Can a hospital stay make the disease worse? It sounds paradoxical, but of course it can occur as a result of, for example, misdiagnosis and negligence, or of overtreatment. When it comes to psychiatric illnesses and ailments, which are often sensitive to the interaction with the environment, it can be difficult to see how the situation at the hospital affects the illness. Therefore, it is important to be attentive.
A new study by Antoinette Lundahl, carried out together with Gert Helgesson and Niklas Juth, draws attention to the problem in the care of patients who self-harm. They did a survey with healthcare staff at psychiatric clinics in Stockholm. The respondents answered questions about experiences of care longer than a week with this patient group. A majority of the respondents believed that it had detrimental effects on self-injurious behaviour if the patients stayed longer than a week in their ward. They also considered that the patients often stayed too long in the ward and that the reasons for the extended length of stay were in several cases non-medical.
How are we to understand this? How might hospitalization increase the risk of the behaviour to be treated? In the discussion part of the article, various possible explanations are suggested, for example conflicts on the ward or that patients spread self-injurious behaviours to each other. Another possible explanation is that the hospital stay is used by the patient to transfer responsibility for handling painful feelings and thoughts to others. Such avoidance strategies only have a short-term effect and increase the pain in the long term. The self-injurious behaviour can be reinforced as a way to get more care and attention. A kind of “care addiction” develops in the patient, you could say.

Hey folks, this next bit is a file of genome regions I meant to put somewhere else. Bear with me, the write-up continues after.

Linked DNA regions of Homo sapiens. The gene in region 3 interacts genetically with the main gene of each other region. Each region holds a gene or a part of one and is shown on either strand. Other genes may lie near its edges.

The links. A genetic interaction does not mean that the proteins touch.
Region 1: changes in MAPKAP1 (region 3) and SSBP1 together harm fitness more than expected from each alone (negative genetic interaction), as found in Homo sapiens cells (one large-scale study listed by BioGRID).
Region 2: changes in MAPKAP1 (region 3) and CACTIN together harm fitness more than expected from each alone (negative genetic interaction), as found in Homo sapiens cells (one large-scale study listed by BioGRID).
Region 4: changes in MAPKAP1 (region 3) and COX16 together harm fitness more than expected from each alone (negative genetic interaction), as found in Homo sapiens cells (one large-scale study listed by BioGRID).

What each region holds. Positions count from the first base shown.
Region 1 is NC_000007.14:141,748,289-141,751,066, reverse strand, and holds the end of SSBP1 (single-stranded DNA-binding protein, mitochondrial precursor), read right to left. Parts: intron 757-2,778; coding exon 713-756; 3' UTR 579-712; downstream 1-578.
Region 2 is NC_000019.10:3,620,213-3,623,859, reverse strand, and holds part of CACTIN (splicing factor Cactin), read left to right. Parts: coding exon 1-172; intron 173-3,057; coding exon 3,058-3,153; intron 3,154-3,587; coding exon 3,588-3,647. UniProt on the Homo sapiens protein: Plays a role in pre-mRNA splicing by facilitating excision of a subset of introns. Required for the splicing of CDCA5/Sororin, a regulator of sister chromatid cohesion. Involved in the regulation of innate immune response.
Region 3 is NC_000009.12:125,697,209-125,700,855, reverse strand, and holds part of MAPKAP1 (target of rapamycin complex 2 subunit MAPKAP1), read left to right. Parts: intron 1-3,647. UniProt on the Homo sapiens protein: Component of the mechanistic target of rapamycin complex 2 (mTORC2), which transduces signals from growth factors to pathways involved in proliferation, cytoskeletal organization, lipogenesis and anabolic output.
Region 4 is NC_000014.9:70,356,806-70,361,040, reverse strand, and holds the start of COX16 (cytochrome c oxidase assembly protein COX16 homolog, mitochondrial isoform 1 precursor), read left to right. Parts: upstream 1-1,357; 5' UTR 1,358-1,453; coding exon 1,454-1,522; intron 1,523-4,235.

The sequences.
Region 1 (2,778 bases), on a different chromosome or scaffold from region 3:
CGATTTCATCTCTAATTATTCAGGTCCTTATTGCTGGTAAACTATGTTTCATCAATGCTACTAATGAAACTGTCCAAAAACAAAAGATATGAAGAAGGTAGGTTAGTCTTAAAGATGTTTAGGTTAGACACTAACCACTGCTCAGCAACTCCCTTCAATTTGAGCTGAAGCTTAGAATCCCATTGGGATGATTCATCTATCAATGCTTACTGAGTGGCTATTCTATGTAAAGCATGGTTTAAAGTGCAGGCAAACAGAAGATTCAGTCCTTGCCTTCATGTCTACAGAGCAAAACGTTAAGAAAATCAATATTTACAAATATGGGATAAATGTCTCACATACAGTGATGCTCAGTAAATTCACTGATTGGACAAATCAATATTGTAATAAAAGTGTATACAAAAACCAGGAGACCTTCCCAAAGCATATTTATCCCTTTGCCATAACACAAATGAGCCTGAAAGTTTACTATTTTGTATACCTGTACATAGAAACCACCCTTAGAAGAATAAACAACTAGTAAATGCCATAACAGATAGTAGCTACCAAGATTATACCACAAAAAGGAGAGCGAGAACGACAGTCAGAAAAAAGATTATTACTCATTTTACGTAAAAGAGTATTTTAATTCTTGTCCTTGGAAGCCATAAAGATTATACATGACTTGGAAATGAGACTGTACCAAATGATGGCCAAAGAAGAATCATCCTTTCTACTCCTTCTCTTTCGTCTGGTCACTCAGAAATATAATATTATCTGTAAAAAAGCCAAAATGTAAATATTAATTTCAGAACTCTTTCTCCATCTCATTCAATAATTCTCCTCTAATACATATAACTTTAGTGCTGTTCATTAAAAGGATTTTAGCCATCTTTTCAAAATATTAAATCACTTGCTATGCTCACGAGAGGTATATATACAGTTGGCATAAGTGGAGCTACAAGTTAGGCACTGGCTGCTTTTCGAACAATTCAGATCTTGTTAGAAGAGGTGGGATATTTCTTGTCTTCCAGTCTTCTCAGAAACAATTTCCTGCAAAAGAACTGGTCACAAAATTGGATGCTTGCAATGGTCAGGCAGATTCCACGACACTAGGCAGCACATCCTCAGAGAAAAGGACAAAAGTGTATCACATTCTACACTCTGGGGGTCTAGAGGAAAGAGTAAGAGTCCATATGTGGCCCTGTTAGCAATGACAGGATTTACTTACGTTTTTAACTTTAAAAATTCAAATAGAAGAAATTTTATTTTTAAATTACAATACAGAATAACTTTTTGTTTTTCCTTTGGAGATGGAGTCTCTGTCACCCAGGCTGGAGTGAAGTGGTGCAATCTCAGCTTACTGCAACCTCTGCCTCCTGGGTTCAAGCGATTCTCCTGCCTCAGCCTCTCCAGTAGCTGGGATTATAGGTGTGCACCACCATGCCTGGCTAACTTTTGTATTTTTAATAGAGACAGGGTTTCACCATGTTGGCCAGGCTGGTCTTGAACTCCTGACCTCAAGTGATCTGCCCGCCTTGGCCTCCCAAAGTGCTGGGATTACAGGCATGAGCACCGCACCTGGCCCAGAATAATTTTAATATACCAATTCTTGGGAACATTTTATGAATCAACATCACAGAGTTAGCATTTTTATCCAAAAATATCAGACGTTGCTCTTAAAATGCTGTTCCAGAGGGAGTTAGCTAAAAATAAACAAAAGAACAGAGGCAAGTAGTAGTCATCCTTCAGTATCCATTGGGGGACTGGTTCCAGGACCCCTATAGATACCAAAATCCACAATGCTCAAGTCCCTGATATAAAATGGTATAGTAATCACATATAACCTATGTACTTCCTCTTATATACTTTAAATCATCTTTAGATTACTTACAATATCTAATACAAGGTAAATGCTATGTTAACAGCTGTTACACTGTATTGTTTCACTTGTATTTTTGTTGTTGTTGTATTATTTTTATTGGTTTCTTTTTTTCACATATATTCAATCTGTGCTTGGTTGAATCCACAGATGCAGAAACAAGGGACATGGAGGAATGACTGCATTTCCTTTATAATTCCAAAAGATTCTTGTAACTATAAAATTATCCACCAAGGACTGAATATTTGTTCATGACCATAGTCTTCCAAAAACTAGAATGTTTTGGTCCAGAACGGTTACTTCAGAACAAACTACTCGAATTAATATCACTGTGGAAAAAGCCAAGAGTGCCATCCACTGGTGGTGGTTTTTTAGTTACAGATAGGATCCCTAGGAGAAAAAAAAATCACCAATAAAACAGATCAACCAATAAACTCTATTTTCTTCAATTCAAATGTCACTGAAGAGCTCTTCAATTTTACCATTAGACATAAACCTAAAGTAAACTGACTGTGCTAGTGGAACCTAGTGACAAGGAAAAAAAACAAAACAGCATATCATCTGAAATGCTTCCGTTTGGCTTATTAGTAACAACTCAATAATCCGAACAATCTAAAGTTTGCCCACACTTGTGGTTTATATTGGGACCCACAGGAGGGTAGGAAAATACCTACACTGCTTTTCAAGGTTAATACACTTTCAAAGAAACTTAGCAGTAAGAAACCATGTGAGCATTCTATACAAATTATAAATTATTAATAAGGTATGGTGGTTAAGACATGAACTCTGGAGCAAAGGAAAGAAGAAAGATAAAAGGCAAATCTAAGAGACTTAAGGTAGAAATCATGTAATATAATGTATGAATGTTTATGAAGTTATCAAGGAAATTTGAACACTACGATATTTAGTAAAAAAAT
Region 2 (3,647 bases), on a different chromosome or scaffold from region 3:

How should we understand the extended hospital stays? The respondents mentioned several non-medical reasons, such as uncertainty about the patient’s housing, or that patients who look fragile or are assertive influence the staff to extend the length of care. Another reason for extended care times was assumed to be doctors’ fear of being held responsible for suicide or attempted suicide after discharge, a fear which paradoxically could increase the risk.
Read Antoinette Lundahl’s article here: Hospital staff at most psychiatric clinics in Stockholm experience that patients who self-harm have too long hospital stays, with ensuing detrimental effects.
Then you can also read more about the respondents’ suggestions for improvements, such as giving patients clear care plans with fixed discharge dates, short treatment times (a few days), and information about what is expected of them during the hospital stay. Better collaboration with outpatient care was also recommended, as well as more non-medical treatments in inpatient care.
Pär Segerdahl, Associate Professor at the Centre for Research Ethics & Bioethics and editor of the Ethics Blog.
Antoinette Lundahl, Gert Helgesson & Niklas Juth (2022) Hospital staff at most psychiatric clinics in Stockholm experience that patients who self-harm have too long hospital stays, with ensuing detrimental effects, Nordic Journal of Psychiatry, 76:4, 287-294, DOI: 10.1080/08039488.2021.1965213
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